• Hawaii State Loan Repayment Program (HSLRP): For primary health care providers who wish to practice in Health Professional Shortage Areas of the state. The amount you can receive will vary, but according to the state, “physicians (allopathic/osteopathic); nurse practitioners; certified nurse-midwives; physician’s assistants, Health Service Psychologists, Licensed Clinical Social Workers, Licensed Professional Counselors, and Marriage and Family Therapists are all eligible to receive State Loan Repayment support.”


  • Idaho State Loan Repayment Program (SLRP): For health care providers willing to practice in an HPSA, you can get up to $25,000 per year forgiven on your student loans. The one caveat is that you must be employed by a nonprofit or public entity in an HPSA to qualify.


  • Illinois Nurse Educator Loan Repayment Program: If you’ve worked as a nurse educator, instructing practical or professional nurses in an approved Illinois institution for, at minimum, the past year, you may qualify for up to $5,000 per year for four years (total of $16,000) in forgiveness on your student loans.
  • Illinois Teachers and Child Care Providers Loan Repayment Program: This is for teachers who’ve already received loan forgiveness through the Teacher Loan Forgiveness Program. If you work for five years teaching in a designated low-income elementary or secondary school, or if you work for two years in a child care facility that serves a low-income area in Illinois, you can receive up to $5,000 toward your Stafford Loans.
  • Illinois Veterans’ Home Nurse Loan Repayment Program: If you’re a nurse who’s both residing and practicing in an Illinois’ veterans’ home, you might be eligible for up to $5,000 in forgiveness toward your student loans.


  • Justice Richard M. Givan Loan Repayment Assistance Program: This program is for graduates of law school who want to work in civil legal aid. The program was put in place to help people be able to take jobs in law with salaries that may not be sufficient to cover their student loan debt—the amount of loan forgiveness you can get will vary.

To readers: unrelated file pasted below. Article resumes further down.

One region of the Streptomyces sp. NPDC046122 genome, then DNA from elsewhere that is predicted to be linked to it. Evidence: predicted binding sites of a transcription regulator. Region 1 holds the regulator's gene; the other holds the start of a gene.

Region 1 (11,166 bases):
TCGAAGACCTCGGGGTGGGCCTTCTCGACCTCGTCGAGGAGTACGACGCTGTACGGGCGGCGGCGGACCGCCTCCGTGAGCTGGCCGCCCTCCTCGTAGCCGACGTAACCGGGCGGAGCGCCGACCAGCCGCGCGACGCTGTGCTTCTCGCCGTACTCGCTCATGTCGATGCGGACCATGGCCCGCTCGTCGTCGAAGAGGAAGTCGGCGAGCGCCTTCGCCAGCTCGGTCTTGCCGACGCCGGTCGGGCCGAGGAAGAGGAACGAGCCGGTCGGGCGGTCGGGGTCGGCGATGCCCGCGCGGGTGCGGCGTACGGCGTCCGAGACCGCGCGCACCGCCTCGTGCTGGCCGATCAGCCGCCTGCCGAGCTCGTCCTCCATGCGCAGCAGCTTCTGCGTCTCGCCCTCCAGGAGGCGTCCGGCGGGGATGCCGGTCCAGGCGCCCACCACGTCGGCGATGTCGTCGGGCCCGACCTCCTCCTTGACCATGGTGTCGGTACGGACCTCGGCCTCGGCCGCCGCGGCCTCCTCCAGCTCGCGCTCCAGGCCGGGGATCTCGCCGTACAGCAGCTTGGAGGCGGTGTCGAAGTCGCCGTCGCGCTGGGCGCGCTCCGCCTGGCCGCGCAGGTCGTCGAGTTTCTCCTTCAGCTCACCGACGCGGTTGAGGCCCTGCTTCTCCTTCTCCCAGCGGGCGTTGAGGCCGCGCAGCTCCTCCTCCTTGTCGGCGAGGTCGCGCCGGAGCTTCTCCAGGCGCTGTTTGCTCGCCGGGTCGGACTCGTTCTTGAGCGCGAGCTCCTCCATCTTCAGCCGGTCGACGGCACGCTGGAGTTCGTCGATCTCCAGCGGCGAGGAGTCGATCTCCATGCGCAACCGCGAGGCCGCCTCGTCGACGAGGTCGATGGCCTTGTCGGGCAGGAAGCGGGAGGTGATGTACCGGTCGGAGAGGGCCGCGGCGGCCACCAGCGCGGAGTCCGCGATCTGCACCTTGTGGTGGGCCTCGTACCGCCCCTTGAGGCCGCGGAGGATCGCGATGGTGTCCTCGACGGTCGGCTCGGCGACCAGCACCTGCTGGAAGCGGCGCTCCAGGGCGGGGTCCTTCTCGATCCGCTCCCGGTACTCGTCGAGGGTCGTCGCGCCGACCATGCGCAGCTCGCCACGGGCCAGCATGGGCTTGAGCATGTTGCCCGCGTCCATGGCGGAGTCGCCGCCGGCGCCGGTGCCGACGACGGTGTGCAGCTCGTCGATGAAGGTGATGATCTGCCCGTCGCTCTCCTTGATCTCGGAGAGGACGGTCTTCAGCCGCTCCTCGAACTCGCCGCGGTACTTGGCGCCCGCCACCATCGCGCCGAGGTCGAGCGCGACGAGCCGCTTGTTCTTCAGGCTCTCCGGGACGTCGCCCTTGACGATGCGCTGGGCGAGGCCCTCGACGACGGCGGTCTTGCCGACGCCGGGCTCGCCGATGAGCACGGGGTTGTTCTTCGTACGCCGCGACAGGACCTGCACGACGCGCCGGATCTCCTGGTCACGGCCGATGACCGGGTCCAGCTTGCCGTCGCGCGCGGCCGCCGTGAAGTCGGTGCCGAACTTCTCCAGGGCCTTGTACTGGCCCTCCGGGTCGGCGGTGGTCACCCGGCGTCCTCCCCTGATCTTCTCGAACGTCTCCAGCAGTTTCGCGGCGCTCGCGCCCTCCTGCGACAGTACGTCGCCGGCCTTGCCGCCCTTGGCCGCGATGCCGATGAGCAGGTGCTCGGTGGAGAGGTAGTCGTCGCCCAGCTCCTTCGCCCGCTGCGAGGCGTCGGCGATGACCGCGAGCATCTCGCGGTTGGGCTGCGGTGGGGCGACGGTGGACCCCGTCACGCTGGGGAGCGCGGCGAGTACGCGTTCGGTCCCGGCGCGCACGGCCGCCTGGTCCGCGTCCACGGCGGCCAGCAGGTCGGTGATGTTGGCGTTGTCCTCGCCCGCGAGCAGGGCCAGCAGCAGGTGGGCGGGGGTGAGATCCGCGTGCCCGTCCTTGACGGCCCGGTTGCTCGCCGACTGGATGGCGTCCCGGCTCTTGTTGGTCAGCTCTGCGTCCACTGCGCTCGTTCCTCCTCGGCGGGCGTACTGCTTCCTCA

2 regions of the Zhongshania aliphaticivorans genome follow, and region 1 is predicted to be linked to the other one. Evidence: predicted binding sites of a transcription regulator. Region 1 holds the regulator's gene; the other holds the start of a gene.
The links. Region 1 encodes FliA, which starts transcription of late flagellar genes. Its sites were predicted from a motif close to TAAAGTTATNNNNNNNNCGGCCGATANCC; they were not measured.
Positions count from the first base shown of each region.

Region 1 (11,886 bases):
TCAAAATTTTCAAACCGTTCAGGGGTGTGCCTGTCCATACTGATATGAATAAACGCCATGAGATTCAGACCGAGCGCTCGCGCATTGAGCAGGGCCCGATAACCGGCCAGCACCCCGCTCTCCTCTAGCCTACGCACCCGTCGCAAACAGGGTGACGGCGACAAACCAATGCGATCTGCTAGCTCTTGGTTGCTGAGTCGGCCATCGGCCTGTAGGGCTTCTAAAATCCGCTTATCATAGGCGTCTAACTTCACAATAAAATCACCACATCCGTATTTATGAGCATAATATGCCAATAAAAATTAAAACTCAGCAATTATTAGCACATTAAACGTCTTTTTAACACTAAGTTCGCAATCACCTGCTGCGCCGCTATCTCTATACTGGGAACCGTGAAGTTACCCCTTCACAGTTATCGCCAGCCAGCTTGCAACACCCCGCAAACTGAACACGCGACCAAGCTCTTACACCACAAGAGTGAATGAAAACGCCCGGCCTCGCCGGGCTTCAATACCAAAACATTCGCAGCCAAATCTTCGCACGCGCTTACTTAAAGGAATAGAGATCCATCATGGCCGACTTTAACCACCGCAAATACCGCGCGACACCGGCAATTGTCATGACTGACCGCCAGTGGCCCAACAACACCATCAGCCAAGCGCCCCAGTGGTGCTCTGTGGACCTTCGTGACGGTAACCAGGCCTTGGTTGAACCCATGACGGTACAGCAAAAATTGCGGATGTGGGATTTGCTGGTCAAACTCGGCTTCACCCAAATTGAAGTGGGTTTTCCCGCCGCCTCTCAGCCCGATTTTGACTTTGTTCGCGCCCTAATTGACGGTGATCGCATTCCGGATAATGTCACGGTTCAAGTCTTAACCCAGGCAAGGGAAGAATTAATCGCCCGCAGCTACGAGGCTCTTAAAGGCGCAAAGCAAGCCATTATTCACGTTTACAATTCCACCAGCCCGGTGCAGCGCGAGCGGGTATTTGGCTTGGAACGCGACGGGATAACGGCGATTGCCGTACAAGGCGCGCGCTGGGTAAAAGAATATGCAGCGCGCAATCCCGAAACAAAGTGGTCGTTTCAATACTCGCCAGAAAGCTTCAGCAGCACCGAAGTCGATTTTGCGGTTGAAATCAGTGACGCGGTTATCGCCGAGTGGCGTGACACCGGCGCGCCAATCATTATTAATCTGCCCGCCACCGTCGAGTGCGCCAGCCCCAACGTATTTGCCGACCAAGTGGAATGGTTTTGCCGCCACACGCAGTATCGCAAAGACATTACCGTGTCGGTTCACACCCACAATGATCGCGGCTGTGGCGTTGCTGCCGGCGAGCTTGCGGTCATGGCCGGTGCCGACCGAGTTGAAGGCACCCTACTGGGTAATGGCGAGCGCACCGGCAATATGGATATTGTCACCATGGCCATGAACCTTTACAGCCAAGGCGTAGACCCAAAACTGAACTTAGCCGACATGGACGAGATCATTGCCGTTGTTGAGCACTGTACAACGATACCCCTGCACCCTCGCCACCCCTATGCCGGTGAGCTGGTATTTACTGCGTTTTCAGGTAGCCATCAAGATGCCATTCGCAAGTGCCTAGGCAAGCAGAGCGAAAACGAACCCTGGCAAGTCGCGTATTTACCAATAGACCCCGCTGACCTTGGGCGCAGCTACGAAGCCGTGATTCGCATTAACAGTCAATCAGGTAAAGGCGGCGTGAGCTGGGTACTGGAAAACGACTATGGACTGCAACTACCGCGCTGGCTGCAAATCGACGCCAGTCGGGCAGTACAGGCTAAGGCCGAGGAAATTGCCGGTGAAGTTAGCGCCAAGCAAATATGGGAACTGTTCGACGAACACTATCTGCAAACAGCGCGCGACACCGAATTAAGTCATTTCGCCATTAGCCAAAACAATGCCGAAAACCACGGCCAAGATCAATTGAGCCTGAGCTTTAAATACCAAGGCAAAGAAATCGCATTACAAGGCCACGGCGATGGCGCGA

• Iowa Teacher Loan Forgiveness: This is for teachers who began teaching after July 1, 2007 only—but if you fit that criteria and are willing to work in a shortage subject area, designated by the Iowa Department of Education, you can get up to 20 percent of your student loan balance forgiven every year. There is a maximum, but it’s determined on a year-by-year basis.
  • Teach Iowa Scholars: For first year teachers willing to teach in shortage areas—you can get up to $4,000 per year for up to five years.
  • Iowa Registered Nurse & Nurse Educator Loan Forgiveness Program: If you’re a registered nurse or nurse educator at a qualifying university, you may be eligible for up to 20 percent of your student loan balance in loan forgiveness.
  • Rural Iowa Primary Loan Repayment Program: For physicians who practice in critical shortage areas of the state–you can get up to $200,000 in student loan forgiveness. One note—you must have attended the Des Moines University College of Osteopathic Medicine or the University of Iowa Carver College of Medicine.
  • Rural Iowa Advanced RN Practitioner and PA Loan Repayment Program: Very similar to the Rural Iowa Primary Loan Repayment Program, but this program is for registered nurses and physician assistants–while it wasn’t funded for 2017-2018, historically the benefits have been up to $20,000 per year.
  • Iowa Health Professional Recruitment Program (HPRP): If you’re a graduate of Des Moines University’s D.P.M., D.O., P.A., or D.P.T. programs, you might be eligible to receive up to $100,000 in student loan forgiveness with a four-year commitment for practicing in a rural community of Iowa.


  • Kansas State Loan Repayment Program: This one is for eligible health care providers who commit to providing health care services at an eligible site (located in a federally designated health professional service area) for at least two years. You must work at a nonprofit or public agency to qualify. Physicians and dentists can get up to $30,000 annually for two years, while other healthcare providers can get up to $25,000 a year for two years.
  • Kansas Bridging Plan: For those physicians going through a residency program in either family practice, pediatrics, or internal medicine—you can commit to practicing medicine for three years in a rural community of the state and get up to $26,000 in loan forgiveness for doing so.
  • Kansas Rural Opportunity Zones Student Loan Repayment Program: If you’re a new Kansas resident (after July 1, 2011) falling in one of the 77 Rural Opportunity Zones, hold an associate’s, bachelor’s or postgraduate degree, and you have an outstanding student loan balance, you are eligible to receive up to $15,000 in student loan forgiveness.


  • Kentucky Large/Food Animal Veterinary Incentive Program: For anyone in the veterinary field (veterinarians, veterinary technologists, and veterinary technicians) working mostly with large/food animal medicine (50 percent of their time or more) you can up to $6,000 per year, up to three years ($18,000 total) in loan forgiveness.